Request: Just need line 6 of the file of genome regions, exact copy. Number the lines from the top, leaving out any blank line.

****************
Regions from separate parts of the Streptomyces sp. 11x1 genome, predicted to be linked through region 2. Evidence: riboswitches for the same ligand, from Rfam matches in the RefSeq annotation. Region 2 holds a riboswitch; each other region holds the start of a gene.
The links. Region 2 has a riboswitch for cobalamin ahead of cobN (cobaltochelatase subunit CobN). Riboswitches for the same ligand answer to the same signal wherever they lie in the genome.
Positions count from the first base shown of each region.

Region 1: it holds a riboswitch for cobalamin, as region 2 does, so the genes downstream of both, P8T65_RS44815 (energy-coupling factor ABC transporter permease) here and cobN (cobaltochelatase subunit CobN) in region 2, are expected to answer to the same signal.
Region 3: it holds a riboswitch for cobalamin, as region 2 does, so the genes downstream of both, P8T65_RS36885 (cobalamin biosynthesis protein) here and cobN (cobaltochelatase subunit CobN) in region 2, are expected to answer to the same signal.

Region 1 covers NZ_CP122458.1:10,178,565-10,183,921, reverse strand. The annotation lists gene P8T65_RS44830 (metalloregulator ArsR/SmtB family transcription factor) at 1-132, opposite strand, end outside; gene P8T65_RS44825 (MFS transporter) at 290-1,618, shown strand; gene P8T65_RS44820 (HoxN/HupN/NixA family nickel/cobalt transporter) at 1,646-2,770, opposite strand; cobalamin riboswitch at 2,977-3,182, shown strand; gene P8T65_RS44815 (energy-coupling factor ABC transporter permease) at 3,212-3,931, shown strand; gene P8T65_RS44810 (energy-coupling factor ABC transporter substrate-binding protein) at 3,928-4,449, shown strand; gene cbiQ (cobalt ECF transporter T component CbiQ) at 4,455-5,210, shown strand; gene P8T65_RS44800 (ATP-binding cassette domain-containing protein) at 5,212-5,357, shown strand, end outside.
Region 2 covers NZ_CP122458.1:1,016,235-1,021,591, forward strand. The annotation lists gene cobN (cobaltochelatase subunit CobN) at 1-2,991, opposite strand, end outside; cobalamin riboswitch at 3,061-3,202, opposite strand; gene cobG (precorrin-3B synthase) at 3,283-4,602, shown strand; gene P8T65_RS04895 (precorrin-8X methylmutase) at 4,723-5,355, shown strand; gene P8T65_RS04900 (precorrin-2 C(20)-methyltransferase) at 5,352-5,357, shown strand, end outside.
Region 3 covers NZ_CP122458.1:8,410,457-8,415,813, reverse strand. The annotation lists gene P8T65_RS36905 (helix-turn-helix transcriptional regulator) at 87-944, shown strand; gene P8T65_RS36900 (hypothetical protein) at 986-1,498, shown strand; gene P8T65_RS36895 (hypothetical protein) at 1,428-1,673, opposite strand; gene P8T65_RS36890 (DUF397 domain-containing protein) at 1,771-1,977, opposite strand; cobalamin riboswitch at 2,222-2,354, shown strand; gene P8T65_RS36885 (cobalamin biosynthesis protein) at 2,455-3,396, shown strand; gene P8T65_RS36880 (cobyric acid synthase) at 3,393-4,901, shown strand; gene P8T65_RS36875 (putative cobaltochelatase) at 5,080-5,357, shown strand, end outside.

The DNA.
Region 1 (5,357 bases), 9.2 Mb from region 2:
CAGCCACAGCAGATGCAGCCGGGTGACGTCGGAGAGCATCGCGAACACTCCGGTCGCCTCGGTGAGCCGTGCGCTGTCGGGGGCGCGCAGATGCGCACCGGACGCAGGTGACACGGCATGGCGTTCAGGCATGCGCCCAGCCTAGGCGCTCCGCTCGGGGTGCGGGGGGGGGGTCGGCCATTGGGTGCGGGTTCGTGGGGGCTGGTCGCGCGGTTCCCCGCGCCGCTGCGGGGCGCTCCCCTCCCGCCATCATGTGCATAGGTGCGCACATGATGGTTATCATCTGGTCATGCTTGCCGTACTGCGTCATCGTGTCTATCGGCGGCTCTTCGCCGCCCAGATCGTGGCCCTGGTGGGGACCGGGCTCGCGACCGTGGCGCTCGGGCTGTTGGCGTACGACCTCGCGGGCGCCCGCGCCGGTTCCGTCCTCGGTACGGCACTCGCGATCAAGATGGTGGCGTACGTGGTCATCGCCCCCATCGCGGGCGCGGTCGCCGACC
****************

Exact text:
Region 1 covers NZ_CP122458.1:10,178,565-10,183,921, reverse strand. The annotation lists gene P8T65_RS44830 (metalloregulator ArsR/SmtB family transcription factor) at 1-132, opposite strand, end outside; gene P8T65_RS44825 (MFS transporter) at 290-1,618, shown strand; gene P8T65_RS44820 (HoxN/HupN/NixA family nickel/cobalt transporter) at 1,646-2,770, opposite strand; cobalamin riboswitch at 2,977-3,182, shown strand; gene P8T65_RS44815 (energy-coupling factor ABC transporter permease) at 3,212-3,931, shown strand; gene P8T65_RS44810 (energy-coupling factor ABC transporter substrate-binding protein) at 3,928-4,449, shown strand; gene cbiQ (cobalt ECF transporter T component CbiQ) at 4,455-5,210, shown strand; gene P8T65_RS44800 (ATP-binding cassette domain-containing protein) at 5,212-5,357, shown strand, end outside.